Montee Ball Could Be the Denver Broncos' Secret Weapon

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Montee Ball Could Be the Denver Broncos' Secret Weapon
Ron Chenoy-USA TODAY Sports

The Denver Broncos have an amazing passing offense thanks to quarterback Peyton Manning, and it’s almost a given that the offense is going to be great unless the temperature drops below freezing. Unfortunately for Manning and the Broncos, there’s a good chance he will be playing outdoors in January in a cold-weather city.

If the Broncos are going to win it all this year, they are going to need the running game to pick up some of the slack. That means getting key contributions from at least one but probably two of the running backs on the roster.

The starter—Knowshon Moreno—is a solid running back, but there is a reason the Broncos drafted Montee Ball last April with their second-round pick. It’s Ball that could be one of the many key players on the team over the next two months.

Last week, Ball was a key player in Denver’s big win over the Chiefs, as he rushed for a career-high 117 yards on 13 carries. Every team that wins the Super Bowl gets big contributions from players who may have had smaller roles early in the season, so it’s not insane to think Ball could be a big factor in Denver’s Super Bowl run.

 

The Cure for Fumblitis

One of the reasons Ball hasn’t seen more carries this season is because he has fumbled three times on just 88 carries. Moreno has fumbled just once on 202 carries, and the Broncos also didn’t lose that gaffe.

What’s so odd about Ball’s fumble issues is that they weren’t an issue in college. In fact, Ball only lost two fumbles on 924 carries at Wisconsin. Ball’s ball-security issue is yet another example of the differences between college football and the NFL, but that doesn’t mean he’s a bust yet.

According to Ball, via Arnie Stapleton of The Associated Press, he was able to identify the problem with running backs coach Eric Studesville after two fumbles in Week 2 and 3.

“At Wisconsin, I had a very, very long time before I was even touched. Sometimes I wasn't even touched at all on a lot of my runs," Ball said. "Here, it's the NFL. Everyone's great. So, I've been working on just positioning the ball as soon as I get the handoff, put the ball away quick."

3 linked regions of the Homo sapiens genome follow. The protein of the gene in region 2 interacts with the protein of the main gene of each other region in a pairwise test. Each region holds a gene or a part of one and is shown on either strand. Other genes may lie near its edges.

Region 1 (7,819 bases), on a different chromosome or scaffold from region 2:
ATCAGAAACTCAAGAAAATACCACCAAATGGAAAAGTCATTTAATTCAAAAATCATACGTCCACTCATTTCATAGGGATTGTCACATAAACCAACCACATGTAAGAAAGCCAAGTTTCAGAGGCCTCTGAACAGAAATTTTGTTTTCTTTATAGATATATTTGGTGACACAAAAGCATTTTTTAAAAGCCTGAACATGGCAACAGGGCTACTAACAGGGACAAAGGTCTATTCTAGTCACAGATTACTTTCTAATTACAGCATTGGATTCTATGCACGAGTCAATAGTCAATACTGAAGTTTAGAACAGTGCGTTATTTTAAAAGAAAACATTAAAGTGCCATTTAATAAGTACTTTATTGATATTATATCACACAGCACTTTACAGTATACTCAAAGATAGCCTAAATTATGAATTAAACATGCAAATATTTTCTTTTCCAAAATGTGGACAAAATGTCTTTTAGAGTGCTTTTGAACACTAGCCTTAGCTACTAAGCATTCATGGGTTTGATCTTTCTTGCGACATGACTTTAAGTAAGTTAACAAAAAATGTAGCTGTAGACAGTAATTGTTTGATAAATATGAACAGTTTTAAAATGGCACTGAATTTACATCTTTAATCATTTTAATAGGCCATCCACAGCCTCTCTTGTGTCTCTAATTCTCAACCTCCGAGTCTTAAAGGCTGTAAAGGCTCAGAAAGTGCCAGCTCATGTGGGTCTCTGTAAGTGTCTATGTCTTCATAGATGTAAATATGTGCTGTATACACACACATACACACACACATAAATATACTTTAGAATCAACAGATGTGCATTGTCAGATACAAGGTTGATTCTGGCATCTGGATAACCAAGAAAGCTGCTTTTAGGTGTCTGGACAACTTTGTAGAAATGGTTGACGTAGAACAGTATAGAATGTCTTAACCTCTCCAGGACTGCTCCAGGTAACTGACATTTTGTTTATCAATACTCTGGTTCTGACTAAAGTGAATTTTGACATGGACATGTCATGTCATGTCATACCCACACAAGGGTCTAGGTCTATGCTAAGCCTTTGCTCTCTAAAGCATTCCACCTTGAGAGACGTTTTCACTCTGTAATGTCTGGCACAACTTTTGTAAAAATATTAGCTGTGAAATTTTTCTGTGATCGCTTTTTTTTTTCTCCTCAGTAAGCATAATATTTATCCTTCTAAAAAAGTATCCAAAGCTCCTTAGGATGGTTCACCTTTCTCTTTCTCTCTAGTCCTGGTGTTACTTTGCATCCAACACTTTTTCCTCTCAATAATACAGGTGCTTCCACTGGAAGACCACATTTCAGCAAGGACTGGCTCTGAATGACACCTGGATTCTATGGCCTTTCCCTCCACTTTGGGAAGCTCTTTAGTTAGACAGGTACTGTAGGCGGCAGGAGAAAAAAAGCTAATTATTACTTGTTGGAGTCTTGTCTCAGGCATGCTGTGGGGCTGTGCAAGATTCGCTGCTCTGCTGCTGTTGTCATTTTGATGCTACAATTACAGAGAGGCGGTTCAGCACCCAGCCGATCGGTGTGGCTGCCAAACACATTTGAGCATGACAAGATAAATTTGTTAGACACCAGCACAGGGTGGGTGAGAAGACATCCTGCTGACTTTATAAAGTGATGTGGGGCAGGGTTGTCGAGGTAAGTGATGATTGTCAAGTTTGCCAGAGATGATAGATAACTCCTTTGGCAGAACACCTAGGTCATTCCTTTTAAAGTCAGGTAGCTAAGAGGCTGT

The fix seemed to work, and Ball had 46 touches without a fumble before fumbling in Denver’s loss to the New England Patriots in Week 12. The Broncos were leading 24-7 at the time of Ball’s third fumble of the year, and the Patriots turned the fumble into seven points.

Ball's Fumble Rate Comparison
Player Fumbles Touches Fumble Rate
Montee Ball 2 33 3.1%
Montee Ball (Last 9) 1 61 1.6%
Adrian Peterson 4 288 1.4%
Jamaal Charles 4 274 1.5%
Marshawn Lynch 4 251 1.6%
Reggie Bush 4 225 1.8%
Knowshon Moreno 1 244 0.4%

pro-football-reference.com

One of the quickest ways to lose is to turn the ball over, but few quarterbacks are benched after one fumble—it turns out there is a reason. On average, quarterbacks produce about twice as many yards per attempt as a running back does on the ground. That means an interception rate of about 2.5 percent is average, but a running back’s fumble rate needs to be about half of that to be equal.

Ball’s fumble rate on 97 touches is 3.1 percent and Moreno’s is 0.41 percent. That ignores the fact that Ball has made a correction and his earlier fumbling issues should be behind him.

Ball’s fumble rate since identifying his flaw is just 1.6 percent which is acceptable for a starting running back. By comparison, Adrian Peterson’s fumble rate is 1.4 percent, Jamaal Charles’ is 1.5 percent, Marshawn Lynch's is 1.6 percent and Reggie Bush’s is 1.8 percent.

Game Rewind

Ball’s fumble against the Patriots—while costly—shouldn’t be cause for major concern or be grounds for him to lose carries. Even if the fumbling issue isn’t totally fixed, the only way he’s going to figure things out further than he already has is to get more opportunities.